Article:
black and white image of a futuristic game server

Metaplay’s Manifesto: Four Design Principles Guiding Metaplay's Scalable Game Backend Technology

Learn about the four design principles guiding Metaplay's cloud infrastructure design. Discover how stateful design, cherry-picked compute consumption, persisted state and data, and observability and openness contribute to scalable and cost-effective infrastructure for large games.

In previous articles, we broke down the differences between IaaS, PaaS, SaaS and their cost dynamics for your infrastructure stack.

Now it’s time to relate this back to our own infrastructure design at Metaplay.

From the outset, Metaplay’s objective has been to build an offering that is scalable to very large games. This means making technology choices in a way which allows us to be as efficient as we can be, while not making sacrifices in important areas.

Let’s dive into some concrete examples around what we've designed and why, and how it fits into the broader cost discussion. Here are our four core principles:

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1. Stateful Design Works

Our backend design at Metaplay stands out for its stateful nature, a departure from the prevalent trend favoring stateless backends in the past decade due to their simplicity. 

In the context of gaming, we believe there are significant advantages to be gained from stateful designs. In practice, this approach employs an actor-based model for games, with individual game servers serving as the authoritative source of state once an actor (e.g., a player or guild) awakens from the database. 

Subsequently, data is periodically persisted back into the database to prevent data loss, allowing all actors to interact within the clustered game server backend.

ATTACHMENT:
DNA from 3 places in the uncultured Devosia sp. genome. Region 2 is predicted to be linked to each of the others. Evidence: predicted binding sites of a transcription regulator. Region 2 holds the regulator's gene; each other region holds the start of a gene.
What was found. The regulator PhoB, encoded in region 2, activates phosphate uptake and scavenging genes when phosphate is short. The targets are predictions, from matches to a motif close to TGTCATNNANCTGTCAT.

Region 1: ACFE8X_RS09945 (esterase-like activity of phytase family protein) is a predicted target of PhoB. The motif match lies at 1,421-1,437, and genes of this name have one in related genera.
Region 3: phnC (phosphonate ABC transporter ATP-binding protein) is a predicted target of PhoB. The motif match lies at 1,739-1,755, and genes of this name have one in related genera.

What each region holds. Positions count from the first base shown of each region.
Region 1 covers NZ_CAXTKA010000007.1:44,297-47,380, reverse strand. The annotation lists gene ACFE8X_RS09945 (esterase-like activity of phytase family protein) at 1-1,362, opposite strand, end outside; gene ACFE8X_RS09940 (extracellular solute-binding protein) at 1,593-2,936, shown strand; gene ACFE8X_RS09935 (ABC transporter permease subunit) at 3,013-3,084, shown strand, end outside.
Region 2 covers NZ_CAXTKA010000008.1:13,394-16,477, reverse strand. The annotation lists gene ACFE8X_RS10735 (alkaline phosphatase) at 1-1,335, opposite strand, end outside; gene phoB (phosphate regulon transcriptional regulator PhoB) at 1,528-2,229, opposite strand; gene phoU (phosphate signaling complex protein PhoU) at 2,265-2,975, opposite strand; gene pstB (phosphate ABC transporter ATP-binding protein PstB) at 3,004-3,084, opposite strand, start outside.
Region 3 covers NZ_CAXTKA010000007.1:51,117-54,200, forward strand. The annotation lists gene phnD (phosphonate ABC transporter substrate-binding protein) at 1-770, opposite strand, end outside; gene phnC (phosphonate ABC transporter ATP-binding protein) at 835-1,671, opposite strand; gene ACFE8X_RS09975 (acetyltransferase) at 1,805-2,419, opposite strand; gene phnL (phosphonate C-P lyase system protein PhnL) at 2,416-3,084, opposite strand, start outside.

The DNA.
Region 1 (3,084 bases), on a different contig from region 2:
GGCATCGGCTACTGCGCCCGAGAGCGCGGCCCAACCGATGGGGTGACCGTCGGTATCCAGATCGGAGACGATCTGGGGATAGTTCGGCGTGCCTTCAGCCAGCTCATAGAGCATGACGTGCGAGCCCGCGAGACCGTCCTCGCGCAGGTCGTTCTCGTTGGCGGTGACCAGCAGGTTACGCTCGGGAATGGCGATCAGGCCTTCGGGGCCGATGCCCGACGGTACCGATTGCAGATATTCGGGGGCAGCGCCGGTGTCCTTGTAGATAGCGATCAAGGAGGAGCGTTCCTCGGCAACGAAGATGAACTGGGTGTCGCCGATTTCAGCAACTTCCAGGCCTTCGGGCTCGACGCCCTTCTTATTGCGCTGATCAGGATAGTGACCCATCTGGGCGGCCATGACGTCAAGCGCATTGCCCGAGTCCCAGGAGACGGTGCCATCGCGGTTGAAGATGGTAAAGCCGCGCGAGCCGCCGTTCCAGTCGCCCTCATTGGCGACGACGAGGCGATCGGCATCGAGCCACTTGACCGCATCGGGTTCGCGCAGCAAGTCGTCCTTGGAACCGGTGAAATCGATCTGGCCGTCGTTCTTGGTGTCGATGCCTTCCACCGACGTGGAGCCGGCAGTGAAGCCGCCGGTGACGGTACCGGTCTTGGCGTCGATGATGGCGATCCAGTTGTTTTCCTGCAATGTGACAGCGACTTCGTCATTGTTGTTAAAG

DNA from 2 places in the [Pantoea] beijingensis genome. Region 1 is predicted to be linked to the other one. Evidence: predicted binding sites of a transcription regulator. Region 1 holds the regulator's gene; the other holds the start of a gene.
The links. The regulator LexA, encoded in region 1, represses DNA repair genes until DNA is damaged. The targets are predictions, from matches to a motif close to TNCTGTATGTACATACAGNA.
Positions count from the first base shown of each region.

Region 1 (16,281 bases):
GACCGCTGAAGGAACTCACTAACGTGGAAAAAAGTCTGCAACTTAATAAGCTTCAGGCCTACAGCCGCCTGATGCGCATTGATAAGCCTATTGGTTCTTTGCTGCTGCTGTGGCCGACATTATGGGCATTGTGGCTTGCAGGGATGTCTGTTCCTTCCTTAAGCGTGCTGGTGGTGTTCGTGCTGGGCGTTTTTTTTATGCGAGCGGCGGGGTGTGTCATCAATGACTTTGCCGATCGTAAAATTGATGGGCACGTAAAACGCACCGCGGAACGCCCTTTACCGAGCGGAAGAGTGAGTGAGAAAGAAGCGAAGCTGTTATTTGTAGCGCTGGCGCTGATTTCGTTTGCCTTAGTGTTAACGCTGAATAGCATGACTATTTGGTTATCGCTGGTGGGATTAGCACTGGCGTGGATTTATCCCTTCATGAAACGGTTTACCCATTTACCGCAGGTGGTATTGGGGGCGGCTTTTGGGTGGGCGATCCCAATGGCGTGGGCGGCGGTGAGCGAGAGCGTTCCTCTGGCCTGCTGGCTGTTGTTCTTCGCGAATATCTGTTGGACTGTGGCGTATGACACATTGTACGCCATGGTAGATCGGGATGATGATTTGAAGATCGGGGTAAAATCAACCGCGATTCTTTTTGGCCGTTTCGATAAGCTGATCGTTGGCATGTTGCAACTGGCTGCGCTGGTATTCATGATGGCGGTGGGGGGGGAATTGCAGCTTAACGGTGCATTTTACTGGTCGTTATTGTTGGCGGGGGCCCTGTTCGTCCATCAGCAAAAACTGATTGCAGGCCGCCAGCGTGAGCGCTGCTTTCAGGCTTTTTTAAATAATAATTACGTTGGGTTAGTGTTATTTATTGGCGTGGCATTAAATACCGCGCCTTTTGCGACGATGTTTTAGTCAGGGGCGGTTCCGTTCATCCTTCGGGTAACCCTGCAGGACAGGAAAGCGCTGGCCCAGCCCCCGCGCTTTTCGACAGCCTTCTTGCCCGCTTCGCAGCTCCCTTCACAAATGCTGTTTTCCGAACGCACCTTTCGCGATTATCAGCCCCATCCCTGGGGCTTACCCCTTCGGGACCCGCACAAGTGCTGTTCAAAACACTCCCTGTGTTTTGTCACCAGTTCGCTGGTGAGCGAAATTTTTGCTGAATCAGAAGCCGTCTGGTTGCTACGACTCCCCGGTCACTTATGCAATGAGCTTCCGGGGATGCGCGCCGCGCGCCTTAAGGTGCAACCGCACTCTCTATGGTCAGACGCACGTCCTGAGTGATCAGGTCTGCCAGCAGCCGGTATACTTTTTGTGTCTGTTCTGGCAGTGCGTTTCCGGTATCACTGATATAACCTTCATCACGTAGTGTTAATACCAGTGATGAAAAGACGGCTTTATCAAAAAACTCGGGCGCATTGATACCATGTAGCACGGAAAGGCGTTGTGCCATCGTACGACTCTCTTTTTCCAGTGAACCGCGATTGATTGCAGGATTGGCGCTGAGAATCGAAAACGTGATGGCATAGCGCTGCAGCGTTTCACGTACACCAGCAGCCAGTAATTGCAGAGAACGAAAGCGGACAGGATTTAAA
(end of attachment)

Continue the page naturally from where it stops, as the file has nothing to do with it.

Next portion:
Critics may argue that scaling becomes more complex with this approach. However, this design yields substantial efficiency gains and empowers us to create a more robust framework for long-running actors.

Efficiency gains are evident in our reduced reliance on the database, which now functions as a simplified key-value store. This eliminates the need for every game operation to query the database, significantly reducing the database workload.

For instance, instead of the typical 9-to-1 ratio of read to write operations, we often achieve a 1:1 ratio, eliminating the need for eight additional read replicas.

To address scalability, we support the expansion of the database layer by sharding it into multiple database clusters. This ensures that we can scale database clusters without hitting capacity limits.

Furthermore, this design simplifies our architecture. When database performance becomes a concern, many opt for in-memory caching systems like Redis or Memcached. In our architecture, we can eliminate these components entirely. Our game server application layer ensures that actors always reflect the latest, up-to-date state of the game world, removing the need for additional caching layers.

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2. Compute consumption should be cherry-picked

Often the cheapest form of compute is available as IaaS. This is also the approach that offers the most flexibility and control (e.g. if you want to do UDP on AWS Lambda or get access to a wonky execution environment to take ad hoc memory dumps). 

IaaS means that under the hood, the game servers are running on virtual machines. That said, due to operational reasons, we would much rather not spend too much time and effort in monitoring and observing the health of virtual machines.

This is why, despite consuming IaaS virtual machines, the orchestration and coordination of them is left to dedicated components like Karpenter - and all virtual machines get registered to Kubernetes. 

The tradeoff here is the increased complexity that Kubernetes brings to the table. Anyone who has ever worked with Kubernetes can attest to the constant evolution of the platform and the running it requires to even stay in the same place.